The Architecture-Engineering-Construction (AEC) industry recognizes Building Information Modeling (BIM) as an efficient means to develop and disseminate design information. However, if a project requires (1) tight coupling between systems and components because doing so generates value for the project and (2) interdependent engineering disciplines to work in parallel due to schedule requirements, the team may face difficulties when they re-integrate any work completed independently back into the main model. To address this problem, we propose combining the use of design drivers, process mapping, and Design Structure Matrices (DSM) to improve a project’s ability to de-couple building components, enable concurrency in component development, and achieve seamless BIM integration within a parametric BIM environment. Specifically, these tools combined may help projects reveal and then reduce the number of design interdependencies between building components. We developed and tested the proposed methodology using a civil engineering course that introduced undergraduate and graduate students to parametric BIM. We taught this course once a year for three years, and we refined the proposed methodology during the third year. Although the methodology is rudimentary and requires further study, we hope this paper will inspire other researchers to test this methodology within learning labs in academia and practice.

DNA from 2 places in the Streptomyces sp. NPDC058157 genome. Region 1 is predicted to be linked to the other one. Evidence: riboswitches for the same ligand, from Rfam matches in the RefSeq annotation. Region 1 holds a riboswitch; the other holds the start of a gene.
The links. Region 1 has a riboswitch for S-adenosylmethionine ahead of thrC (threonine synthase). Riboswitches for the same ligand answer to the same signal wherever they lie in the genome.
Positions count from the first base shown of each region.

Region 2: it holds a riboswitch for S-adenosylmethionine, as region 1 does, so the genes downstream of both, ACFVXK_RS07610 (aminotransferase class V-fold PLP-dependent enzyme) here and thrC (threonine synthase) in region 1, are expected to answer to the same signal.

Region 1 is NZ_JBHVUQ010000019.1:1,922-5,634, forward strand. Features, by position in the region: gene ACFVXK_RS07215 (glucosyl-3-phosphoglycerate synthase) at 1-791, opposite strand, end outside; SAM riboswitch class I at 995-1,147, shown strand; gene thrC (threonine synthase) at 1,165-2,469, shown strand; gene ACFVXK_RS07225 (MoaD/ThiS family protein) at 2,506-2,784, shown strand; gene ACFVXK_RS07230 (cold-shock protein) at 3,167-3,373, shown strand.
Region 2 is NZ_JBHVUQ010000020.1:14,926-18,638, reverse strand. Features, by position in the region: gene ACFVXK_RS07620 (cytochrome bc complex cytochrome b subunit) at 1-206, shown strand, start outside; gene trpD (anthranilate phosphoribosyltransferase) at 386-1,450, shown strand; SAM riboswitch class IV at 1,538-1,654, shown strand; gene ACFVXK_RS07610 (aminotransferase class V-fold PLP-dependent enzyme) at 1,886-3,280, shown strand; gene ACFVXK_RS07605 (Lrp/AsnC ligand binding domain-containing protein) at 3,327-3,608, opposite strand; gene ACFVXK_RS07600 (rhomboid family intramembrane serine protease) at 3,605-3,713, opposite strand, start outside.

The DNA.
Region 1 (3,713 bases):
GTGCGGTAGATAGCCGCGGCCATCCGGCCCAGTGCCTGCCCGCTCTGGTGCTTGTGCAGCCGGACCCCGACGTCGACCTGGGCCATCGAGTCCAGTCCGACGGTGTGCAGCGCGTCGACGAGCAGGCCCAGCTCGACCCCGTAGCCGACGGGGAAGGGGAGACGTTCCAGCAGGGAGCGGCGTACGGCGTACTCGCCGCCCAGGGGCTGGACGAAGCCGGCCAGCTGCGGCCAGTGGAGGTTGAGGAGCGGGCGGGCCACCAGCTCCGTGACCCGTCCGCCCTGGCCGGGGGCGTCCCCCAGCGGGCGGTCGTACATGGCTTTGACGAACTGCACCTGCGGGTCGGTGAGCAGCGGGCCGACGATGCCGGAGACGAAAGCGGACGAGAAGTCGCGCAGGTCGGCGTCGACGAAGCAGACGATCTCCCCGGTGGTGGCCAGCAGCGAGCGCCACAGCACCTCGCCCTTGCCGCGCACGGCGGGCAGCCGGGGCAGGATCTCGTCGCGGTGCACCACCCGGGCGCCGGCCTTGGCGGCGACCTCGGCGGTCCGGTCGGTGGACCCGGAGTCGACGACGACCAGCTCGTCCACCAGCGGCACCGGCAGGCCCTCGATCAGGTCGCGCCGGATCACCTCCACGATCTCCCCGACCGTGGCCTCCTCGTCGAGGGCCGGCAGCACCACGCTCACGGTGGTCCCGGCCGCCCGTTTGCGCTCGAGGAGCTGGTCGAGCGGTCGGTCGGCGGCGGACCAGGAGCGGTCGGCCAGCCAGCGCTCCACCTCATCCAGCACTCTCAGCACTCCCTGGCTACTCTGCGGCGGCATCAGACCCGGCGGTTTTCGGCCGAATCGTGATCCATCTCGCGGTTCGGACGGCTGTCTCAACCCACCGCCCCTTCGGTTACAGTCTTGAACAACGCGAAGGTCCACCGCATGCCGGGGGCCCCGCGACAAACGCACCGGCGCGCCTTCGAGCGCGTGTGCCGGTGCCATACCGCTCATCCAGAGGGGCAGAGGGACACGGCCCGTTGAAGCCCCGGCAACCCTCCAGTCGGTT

Parametric BIM, BIM Integration, Design Handoffs, Teaching BIM
Xu, L. & Tsao, C.C. 2012, 'Use of Design Drivers, Process Mapping, & Dsm to Improve Integration Within an Introductory Bim Course' In:, Tommelein, I.D. & Pasquire, C.L., 20th Annual Conference of the International Group for Lean Construction. San Diego, USA, 18-20 Jul 2012.